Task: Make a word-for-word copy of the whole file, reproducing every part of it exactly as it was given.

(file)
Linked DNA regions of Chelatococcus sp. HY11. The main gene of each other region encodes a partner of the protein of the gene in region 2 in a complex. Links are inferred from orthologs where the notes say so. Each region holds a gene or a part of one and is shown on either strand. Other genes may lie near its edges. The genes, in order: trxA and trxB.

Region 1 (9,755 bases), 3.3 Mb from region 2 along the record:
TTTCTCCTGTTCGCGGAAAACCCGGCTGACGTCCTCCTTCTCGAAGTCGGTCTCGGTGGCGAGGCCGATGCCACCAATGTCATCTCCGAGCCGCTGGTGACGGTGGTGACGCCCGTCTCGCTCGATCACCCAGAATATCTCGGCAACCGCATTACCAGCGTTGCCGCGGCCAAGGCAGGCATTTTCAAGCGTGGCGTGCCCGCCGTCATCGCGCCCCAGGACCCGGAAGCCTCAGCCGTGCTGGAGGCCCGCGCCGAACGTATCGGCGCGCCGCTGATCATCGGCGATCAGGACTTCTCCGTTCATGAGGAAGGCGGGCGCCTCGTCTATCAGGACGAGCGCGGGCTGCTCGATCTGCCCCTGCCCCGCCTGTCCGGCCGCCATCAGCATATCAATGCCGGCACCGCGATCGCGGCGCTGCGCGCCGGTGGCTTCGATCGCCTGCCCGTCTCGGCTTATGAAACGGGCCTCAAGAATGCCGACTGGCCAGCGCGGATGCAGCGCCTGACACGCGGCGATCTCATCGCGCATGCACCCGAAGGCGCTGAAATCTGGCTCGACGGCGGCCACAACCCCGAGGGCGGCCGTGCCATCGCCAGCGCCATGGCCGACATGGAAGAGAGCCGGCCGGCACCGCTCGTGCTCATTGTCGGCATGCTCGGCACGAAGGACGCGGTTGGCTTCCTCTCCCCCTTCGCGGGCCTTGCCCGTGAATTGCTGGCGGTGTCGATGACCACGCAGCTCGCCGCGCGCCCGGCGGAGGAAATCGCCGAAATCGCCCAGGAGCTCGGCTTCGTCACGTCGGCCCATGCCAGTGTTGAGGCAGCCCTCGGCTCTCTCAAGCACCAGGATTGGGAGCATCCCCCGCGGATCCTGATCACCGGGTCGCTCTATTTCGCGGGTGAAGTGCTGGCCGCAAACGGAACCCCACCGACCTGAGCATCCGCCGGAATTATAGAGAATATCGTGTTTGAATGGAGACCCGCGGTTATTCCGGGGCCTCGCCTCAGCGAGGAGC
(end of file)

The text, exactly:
Linked DNA regions of Chelatococcus sp. HY11. The main gene of each other region encodes a partner of the protein of the gene in region 2 in a complex. Links are inferred from orthologs where the notes say so. Each region holds a gene or a part of one and is shown on either strand. Other genes may lie near its edges. The genes, in order: trxA and trxB.

Region 1 (9,755 bases), 3.3 Mb from region 2 along the record:
TTTCTCCTGTTCGCGGAAAACCCGGCTGACGTCCTCCTTCTCGAAGTCGGTCTCGGTGGCGAGGCCGATGCCACCAATGTCATCTCCGAGCCGCTGGTGACGGTGGTGACGCCCGTCTCGCTCGATCACCCAGAATATCTCGGCAACCGCATTACCAGCGTTGCCGCGGCCAAGGCAGGCATTTTCAAGCGTGGCGTGCCCGCCGTCATCGCGCCCCAGGACCCGGAAGCCTCAGCCGTGCTGGAGGCCCGCGCCGAACGTATCGGCGCGCCGCTGATCATCGGCGATCAGGACTTCTCCGTTCATGAGGAAGGCGGGCGCCTCGTCTATCAGGACGAGCGCGGGCTGCTCGATCTGCCCCTGCCCCGCCTGTCCGGCCGCCATCAGCATATCAATGCCGGCACCGCGATCGCGGCGCTGCGCGCCGGTGGCTTCGATCGCCTGCCCGTCTCGGCTTATGAAACGGGCCTCAAGAATGCCGACTGGCCAGCGCGGATGCAGCGCCTGACACGCGGCGATCTCATCGCGCATGCACCCGAAGGCGCTGAAATCTGGCTCGACGGCGGCCACAACCCCGAGGGCGGCCGTGCCATCGCCAGCGCCATGGCCGACATGGAAGAGAGCCGGCCGGCACCGCTCGTGCTCATTGTCGGCATGCTCGGCACGAAGGACGCGGTTGGCTTCCTCTCCCCCTTCGCGGGCCTTGCCCGTGAATTGCTGGCGGTGTCGATGACCACGCAGCTCGCCGCGCGCCCGGCGGAGGAAATCGCCGAAATCGCCCAGGAGCTCGGCTTCGTCACGTCGGCCCATGCCAGTGTTGAGGCAGCCCTCGGCTCTCTCAAGCACCAGGATTGGGAGCATCCCCCGCGGATCCTGATCACCGGGTCGCTCTATTTCGCGGGTGAAGTGCTGGCCGCAAACGGAACCCCACCGACCTGAGCATCCGCCGGAATTATAGAGAATATCGTGTTTGAATGGAGACCCGCGGTTATTCCGGGGCCTCGCCTCAGCGAGGAGC